Poat Office, for the tran*action of bu*iness with the se
veral Department* of the Government. And for the pur
chase and sale of all kind* of stock*, dtc.
He will always give the highest price
For SPECIE.
TREASURY NOTES.
TREASURY DRAFTS,and
LAND SCRIP.
W. W. CORCORAN.
n21 3taw 4w
NEW GROCERY STORE.?The *uh*cr>bera
having associated themselves together in business,
under the firm and atyle of CLKARY at ADDISON, beg
leave to announce to the citizens of Washington and the
Public generally, that they have just received from New
York, Philadelphia, and Baltimore, a well selected a*
sortment of choice Groceries, which they are now open
ing, at their store on Seventh street, nearly opposite to
the Patriotic Bank, to which they reapectfully ask the at
tention of families and deulers generally, at wholesale or
retail, viz.
5 hhds prime Sugar*
7 do retailing Molasae*
2,000 lb* Family ami Loaf Sugar
20 cheats and half cheats TEA, Gunpowder, Im
perial, Young Hyaon, Hyson, and Pouchotig,
auperior quality, and late importation
31 bags Java, Rio, St. Domingo, and Havana
Coffee
3 do burnt Coffee
50 barrels Family Flour, Doddrige and Rochester
brands
8 hnlf barrels Buckwheat Flour, (extra quality)
75 choice Bucon Hams, (District cured)
50 Middlings and Shoulder* do
WiNES.
1 half pipe "Murdoch's" old L. P. Madeira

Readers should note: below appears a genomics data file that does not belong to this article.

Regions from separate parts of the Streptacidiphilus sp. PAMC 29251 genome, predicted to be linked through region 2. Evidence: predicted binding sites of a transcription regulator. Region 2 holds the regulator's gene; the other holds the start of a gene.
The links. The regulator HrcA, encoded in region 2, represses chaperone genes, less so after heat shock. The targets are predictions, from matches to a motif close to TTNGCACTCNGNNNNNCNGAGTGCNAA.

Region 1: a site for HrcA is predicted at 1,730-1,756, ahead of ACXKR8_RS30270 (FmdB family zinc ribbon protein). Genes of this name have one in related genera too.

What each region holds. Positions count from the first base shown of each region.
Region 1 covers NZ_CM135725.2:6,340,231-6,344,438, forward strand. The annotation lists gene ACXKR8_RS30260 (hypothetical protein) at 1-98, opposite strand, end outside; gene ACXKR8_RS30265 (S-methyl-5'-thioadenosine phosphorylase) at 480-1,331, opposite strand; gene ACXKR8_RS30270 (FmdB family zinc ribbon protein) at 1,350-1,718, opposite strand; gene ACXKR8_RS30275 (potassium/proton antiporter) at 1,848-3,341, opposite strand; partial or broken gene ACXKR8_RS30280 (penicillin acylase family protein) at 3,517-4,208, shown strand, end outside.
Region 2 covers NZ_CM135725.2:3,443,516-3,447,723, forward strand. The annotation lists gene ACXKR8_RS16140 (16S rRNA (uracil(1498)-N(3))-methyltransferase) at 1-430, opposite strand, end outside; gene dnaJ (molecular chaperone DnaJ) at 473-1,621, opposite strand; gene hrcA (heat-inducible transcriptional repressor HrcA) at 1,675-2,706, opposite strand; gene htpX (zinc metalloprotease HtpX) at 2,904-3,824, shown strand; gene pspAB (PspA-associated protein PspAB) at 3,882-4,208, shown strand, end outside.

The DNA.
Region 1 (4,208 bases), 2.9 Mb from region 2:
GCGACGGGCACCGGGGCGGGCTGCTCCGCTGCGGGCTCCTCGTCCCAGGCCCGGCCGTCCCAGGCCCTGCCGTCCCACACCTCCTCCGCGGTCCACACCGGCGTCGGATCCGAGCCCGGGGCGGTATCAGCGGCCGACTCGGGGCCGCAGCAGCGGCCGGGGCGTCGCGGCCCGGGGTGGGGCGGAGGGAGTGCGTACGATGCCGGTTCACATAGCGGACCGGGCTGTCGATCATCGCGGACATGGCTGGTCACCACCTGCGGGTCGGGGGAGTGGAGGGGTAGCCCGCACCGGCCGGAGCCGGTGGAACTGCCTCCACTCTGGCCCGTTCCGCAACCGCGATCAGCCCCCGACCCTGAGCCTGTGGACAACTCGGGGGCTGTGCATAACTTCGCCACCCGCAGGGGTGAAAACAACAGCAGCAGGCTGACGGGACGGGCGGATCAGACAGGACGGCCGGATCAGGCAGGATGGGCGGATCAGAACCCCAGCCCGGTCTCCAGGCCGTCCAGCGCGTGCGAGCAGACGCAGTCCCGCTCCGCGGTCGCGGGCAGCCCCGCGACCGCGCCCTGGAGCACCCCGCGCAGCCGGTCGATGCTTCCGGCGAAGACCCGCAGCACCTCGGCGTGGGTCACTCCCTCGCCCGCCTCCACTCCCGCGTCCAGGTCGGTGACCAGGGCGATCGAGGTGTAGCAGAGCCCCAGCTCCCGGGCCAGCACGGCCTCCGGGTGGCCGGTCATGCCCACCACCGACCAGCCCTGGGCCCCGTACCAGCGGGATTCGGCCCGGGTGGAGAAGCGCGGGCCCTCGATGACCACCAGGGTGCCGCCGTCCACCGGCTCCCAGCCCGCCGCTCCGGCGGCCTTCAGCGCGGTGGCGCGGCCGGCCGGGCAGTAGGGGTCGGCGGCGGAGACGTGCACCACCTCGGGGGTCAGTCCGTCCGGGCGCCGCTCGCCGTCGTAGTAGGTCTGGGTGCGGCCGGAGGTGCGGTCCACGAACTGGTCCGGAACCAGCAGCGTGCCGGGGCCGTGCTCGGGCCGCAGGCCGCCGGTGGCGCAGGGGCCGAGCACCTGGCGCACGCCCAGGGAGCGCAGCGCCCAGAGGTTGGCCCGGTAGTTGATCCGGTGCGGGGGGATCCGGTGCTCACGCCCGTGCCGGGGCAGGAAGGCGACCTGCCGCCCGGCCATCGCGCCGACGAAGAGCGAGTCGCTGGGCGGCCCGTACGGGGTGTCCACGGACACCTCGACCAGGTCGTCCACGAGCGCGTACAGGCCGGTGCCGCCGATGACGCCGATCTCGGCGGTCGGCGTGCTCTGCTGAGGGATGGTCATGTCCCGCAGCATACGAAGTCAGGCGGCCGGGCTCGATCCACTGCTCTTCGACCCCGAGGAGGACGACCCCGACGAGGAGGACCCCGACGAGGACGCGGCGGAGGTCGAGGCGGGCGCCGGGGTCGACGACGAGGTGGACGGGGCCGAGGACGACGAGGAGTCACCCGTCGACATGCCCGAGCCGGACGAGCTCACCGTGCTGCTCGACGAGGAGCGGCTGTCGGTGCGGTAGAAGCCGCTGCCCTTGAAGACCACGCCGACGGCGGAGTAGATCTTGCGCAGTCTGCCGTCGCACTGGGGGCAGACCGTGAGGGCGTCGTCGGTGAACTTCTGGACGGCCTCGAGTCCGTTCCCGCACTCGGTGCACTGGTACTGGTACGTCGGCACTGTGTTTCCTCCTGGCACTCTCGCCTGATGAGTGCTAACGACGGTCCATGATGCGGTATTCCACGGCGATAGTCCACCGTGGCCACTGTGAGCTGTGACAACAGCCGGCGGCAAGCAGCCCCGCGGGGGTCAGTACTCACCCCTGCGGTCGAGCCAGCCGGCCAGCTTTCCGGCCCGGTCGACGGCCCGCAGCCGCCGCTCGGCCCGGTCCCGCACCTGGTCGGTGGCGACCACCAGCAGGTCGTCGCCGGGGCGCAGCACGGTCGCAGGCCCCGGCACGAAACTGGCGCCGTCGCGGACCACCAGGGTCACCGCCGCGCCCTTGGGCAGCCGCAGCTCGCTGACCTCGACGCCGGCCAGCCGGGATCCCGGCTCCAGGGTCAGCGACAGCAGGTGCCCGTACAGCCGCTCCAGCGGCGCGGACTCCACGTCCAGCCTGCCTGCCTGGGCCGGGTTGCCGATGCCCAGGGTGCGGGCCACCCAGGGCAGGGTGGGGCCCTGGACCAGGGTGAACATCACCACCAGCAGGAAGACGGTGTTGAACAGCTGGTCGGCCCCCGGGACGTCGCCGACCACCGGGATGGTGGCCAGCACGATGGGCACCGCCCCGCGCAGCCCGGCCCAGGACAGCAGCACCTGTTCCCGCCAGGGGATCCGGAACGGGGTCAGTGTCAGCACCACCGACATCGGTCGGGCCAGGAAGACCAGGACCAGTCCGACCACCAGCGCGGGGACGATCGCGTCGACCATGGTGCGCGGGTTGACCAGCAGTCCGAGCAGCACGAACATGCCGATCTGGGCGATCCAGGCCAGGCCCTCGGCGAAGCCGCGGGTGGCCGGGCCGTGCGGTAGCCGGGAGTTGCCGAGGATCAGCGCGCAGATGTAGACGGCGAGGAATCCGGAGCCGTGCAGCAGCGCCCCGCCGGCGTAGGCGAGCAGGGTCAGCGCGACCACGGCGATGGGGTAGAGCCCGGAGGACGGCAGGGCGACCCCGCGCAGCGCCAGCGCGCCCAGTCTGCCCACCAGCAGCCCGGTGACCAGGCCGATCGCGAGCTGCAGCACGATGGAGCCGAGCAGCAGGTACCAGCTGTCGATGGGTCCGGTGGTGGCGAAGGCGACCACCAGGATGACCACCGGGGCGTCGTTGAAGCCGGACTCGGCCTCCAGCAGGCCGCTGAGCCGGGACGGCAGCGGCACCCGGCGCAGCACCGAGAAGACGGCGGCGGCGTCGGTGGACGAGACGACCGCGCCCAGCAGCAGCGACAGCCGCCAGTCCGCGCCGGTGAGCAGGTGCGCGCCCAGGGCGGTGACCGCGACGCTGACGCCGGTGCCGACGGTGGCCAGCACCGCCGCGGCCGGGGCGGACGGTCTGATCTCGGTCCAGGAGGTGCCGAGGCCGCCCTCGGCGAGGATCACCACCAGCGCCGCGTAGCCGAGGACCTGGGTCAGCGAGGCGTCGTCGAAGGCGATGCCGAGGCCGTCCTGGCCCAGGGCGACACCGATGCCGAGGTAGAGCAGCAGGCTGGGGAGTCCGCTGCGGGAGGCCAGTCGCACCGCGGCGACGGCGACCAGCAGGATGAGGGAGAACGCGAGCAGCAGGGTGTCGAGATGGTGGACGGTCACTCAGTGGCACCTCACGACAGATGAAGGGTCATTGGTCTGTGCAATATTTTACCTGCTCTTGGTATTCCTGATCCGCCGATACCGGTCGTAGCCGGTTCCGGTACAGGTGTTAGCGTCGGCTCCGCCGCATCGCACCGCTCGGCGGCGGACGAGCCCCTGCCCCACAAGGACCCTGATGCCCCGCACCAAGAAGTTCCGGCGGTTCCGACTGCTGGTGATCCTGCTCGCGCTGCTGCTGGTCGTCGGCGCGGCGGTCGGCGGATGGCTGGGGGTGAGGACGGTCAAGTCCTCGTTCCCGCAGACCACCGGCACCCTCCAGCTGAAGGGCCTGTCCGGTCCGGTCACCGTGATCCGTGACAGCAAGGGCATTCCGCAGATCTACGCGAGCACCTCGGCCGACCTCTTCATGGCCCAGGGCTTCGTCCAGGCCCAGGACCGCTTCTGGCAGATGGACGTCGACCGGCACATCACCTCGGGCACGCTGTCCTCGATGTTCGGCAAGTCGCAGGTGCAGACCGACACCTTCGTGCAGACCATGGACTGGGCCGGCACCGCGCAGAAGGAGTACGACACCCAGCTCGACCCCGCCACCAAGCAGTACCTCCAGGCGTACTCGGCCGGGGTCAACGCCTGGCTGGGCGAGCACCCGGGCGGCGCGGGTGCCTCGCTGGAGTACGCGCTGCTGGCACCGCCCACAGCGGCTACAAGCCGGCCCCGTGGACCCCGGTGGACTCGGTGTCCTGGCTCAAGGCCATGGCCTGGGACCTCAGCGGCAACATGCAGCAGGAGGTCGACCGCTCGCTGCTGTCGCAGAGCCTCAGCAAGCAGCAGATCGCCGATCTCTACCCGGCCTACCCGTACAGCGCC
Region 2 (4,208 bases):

23 quarter and half quarter casks Pale and Brown
Sherry, Teneriffe, St. Lucar, F. Madeira,
and Sweet Malnita
1 pipe superior old Port, (genuine)
12 baskets Champagne, Anchor, Key, Orange,
and other brands
8 dozen "Medoc" Grape-juice, and other kind*
5 half pipes French and Domestic Brandy, "Hen
nessy" and other brands
5 barrels Apple Brandy
1 pipe Holland Gin, "Strawberry"
5 barrels domestic do
2 hhds old Whiskey, of extra quality
10 bbls common do
2 puncheons W. India and Jamaca Spirits
1 barrel pure old Irish Whiskey
10 boxes Sperm Candle*
10 do Mould and Dipt
10 do Brown and V cllow Soap
3 do Patent Labor-saving do
10 do best Chewing and Plug Tobacco
10,000 superior Havana Setiars
40 dozen Brooms and Whisps, various qualities
3 casks GoJthen Cheese
3 boxes Pine Apple do
3 dozen Painted Bucket*
2 do Alicante and Manilla Mat*
1-2 do Tanned Sheep-skin do
5o whole, half, and quarter boxes Bunch Rasins
1 cask fresh Rice
Together with a general assortment of?